The food on your table depends on farmland that is disappearing at a rate causing international alarm. Like oil, when it is gone, it is gone. The challenge - and the emerging solutions - are of greater long-range significance for humanity than the most sensationally headlined events of the day.
That is why the Monitor devoted four double pages to ''Soil: the crucial resource'' last week. It is why full attention should go to exploring the potential crisis during America's postponed (but not for long) congressional hearings on the proposed National Topsoil Preservation Act of 1982. It is why international momentum must be developed in line with the World Soil Charter adopted by the United Nations Food and Agricultural Organization last year.
Saving the soil may seem remote, especially to city dwellers bringing home plastic-swaddled tomatoes from supermarket bins. But it is not remote to farmers seeing their topsoil blown away, contaminated, or exhausted, and having to decide to cherish the land or abuse it for quick profit. There will be nothing remote about it to anybody's grandchildren if present trends continue:
* A multiplication of the world's desert acres from 2 billion to 7.5 billion by the end of the century, for example.
* In the US, the globe's leading agricultural country, such severe soil losses on 12 percent of the cropland and 17 percent of the rangeland that these will be unproductive in a few decades.
Various countries and international agencies are struggling with the problem and its cure. The agroforestry movement headquartered in Kenya, for example, is trying to improve the use and preservation of land through planting trees and crops together in ways to enrich each other and the soil.
But, just as the United States plays the leading role in food production, it is looked to for a lead in policies and practices to maintain the land as well the abundance it produces. Increasing productivity - so that more food can be grown on dwindling acres for an increased world population - may help, but only in the short run.
In a sense the buck stops with the farmers. Many, such as the Amish, need no urging to use prudent methods in which crops, livestock, and land form a harmonious cycle of production and renewal. Others destroy fertility through intensive short-term means for immediate results, leaving the future to take care of itself.
The latter means can unfortunately be encouraged by some government subsidy programs. Among current proposals are ones to make subsidies dependent on appropriate conservation practices.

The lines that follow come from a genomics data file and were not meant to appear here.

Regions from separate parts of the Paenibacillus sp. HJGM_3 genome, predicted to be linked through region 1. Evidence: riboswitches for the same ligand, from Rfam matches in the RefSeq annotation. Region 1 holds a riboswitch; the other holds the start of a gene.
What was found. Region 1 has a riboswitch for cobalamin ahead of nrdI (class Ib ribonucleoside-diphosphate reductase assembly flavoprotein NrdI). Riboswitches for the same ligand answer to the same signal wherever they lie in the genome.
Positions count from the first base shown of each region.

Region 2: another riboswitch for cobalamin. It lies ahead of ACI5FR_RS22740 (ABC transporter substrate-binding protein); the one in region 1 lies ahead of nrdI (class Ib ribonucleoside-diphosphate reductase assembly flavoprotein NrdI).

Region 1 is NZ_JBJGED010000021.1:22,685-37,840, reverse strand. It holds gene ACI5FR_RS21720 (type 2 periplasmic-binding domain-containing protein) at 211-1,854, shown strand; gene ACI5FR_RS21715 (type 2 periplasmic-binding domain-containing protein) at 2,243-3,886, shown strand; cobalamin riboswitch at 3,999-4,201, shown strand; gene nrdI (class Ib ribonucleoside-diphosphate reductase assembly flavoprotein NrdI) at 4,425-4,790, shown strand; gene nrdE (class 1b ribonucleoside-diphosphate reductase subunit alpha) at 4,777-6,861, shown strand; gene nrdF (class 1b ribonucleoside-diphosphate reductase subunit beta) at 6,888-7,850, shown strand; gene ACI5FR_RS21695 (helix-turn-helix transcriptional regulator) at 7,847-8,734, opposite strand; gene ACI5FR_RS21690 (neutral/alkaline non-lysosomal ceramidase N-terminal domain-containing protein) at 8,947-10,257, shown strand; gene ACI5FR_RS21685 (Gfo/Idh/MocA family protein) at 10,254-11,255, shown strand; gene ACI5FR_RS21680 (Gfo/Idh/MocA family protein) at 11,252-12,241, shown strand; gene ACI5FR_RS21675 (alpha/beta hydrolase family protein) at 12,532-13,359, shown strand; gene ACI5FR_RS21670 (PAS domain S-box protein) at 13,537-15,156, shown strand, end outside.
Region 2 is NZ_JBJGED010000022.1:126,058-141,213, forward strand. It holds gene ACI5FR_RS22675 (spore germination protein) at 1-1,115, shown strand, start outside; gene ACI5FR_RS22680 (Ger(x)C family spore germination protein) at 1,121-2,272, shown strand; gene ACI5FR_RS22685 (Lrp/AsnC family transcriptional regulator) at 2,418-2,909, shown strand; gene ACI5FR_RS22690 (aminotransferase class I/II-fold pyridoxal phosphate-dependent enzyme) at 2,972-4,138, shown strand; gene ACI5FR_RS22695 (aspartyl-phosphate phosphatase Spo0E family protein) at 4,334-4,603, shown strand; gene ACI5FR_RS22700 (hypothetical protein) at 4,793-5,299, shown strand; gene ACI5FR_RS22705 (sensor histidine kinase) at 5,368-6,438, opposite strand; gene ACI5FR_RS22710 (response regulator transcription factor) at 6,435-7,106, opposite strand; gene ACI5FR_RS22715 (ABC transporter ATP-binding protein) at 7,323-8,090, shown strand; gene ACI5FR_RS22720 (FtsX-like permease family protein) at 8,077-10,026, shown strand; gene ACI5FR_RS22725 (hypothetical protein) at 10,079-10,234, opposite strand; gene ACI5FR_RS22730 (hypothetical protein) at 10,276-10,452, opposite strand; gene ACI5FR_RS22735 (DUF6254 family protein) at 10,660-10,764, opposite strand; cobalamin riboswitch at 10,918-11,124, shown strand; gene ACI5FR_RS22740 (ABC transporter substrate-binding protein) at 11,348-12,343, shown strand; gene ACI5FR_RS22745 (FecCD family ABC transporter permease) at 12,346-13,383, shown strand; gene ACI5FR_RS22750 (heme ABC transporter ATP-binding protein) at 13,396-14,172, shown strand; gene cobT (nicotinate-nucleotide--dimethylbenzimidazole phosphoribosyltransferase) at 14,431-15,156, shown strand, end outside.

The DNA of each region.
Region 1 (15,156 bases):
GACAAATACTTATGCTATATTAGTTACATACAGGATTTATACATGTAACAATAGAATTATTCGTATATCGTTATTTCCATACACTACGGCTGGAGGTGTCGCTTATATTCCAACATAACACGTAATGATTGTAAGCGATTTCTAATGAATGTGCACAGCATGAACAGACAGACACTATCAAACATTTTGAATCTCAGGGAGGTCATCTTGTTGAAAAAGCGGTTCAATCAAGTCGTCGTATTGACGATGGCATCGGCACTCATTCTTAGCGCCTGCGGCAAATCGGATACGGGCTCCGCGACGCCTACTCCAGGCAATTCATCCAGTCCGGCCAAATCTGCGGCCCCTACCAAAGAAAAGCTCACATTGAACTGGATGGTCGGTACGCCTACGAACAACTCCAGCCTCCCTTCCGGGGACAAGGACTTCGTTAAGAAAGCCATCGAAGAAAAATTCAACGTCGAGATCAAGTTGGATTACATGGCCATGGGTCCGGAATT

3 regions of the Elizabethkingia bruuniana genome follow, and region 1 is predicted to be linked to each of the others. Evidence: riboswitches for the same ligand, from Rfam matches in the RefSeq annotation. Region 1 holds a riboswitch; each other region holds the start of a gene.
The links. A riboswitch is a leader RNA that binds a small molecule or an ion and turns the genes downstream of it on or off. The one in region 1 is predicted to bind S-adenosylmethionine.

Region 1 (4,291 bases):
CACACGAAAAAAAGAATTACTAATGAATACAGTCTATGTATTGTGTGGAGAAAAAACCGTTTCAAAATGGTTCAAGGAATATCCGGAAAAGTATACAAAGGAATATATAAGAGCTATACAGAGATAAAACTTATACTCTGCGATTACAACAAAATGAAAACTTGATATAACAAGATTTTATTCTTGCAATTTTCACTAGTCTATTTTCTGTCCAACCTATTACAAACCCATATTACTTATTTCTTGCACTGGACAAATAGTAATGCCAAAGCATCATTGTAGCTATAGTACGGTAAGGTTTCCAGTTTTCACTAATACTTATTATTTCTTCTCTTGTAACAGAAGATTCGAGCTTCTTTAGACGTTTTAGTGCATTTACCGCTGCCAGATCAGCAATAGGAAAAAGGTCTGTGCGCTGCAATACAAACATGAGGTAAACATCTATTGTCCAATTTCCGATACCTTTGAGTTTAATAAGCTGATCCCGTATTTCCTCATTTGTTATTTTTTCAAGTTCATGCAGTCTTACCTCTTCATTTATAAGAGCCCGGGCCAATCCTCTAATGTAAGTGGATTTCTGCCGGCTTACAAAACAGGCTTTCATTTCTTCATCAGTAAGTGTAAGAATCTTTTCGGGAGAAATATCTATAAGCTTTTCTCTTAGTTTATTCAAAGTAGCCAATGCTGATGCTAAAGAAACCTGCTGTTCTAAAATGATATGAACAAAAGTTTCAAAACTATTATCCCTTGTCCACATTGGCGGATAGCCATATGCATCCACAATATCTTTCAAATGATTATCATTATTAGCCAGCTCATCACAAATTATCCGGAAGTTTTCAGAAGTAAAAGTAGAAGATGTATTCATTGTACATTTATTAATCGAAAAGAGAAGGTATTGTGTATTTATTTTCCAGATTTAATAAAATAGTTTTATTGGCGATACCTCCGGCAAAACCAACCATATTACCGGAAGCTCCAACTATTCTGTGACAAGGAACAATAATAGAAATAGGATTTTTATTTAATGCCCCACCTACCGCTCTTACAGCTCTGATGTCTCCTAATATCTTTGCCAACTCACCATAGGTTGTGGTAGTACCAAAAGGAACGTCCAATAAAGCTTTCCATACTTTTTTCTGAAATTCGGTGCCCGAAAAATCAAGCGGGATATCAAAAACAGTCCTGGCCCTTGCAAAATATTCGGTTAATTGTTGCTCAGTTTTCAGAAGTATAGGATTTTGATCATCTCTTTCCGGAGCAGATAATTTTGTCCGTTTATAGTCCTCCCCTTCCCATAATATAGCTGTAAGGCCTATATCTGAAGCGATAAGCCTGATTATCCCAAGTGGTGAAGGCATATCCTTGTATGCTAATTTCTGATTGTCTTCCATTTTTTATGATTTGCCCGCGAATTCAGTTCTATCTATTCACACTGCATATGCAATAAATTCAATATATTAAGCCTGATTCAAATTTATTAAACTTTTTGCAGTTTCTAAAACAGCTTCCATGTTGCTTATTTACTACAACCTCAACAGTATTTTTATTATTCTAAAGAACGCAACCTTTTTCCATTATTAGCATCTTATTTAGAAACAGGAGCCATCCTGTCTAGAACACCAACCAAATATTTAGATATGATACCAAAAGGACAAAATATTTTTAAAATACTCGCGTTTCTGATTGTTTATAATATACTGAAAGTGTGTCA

The specter of federal interference need not be raised as it was when Rep. Morris Udall of Arizona and Sen. Henry Jackson of Washington vainly fought for national land-use planning legislation in the 1970s. The Senate twice passed such a bill. It offered a light federal hand, with aid to states to come up with their own plans. In Mr. Udall's words it said: ''States, we want you to do some land use planning and we're not smart enough to do it for you.''
Such a governmental attitude might have aided ancient civilizations that let their lands decline. There is growing agreement that some national pressure will be needed to use land more wisely in the United States if the localities and farmers do not do so on their own. In present economic conditions farmers may plead they cannot afford conservation measures. Here congressional debate could be useful in determining how far taxpayers might be expected to help in preserving what is, after all, a national resource.
Issues like this could be aired in the hearings on the modest topsoil act now proposed by Mr. Udall and Rep. Neal Smith of Iowa. It calls for stockpiling and replacement of topsoil on public and other lands affected by federal projects. But its ripples could go far in stimulating awareness of the subject.
The kinds of examples the US could give were suggested in the federal follow-up to the Global 2000 report, whose warnings have become better known than its recommendations in recent years. The latter include:
* Federal technical and financial assistance to state and local governments wishing to develop land preservation policies.
* Financial incentives to encourage conservation and preserve farmland.
* Seeing that federal programs (loans, sewers, highways) do not unnecessarily spur farmland conversion to other uses.
* State and local use of growth management tools to discourage farmland conversions.
Here is food for thought as the world gives thought to food - and to the crucial resource it grows in.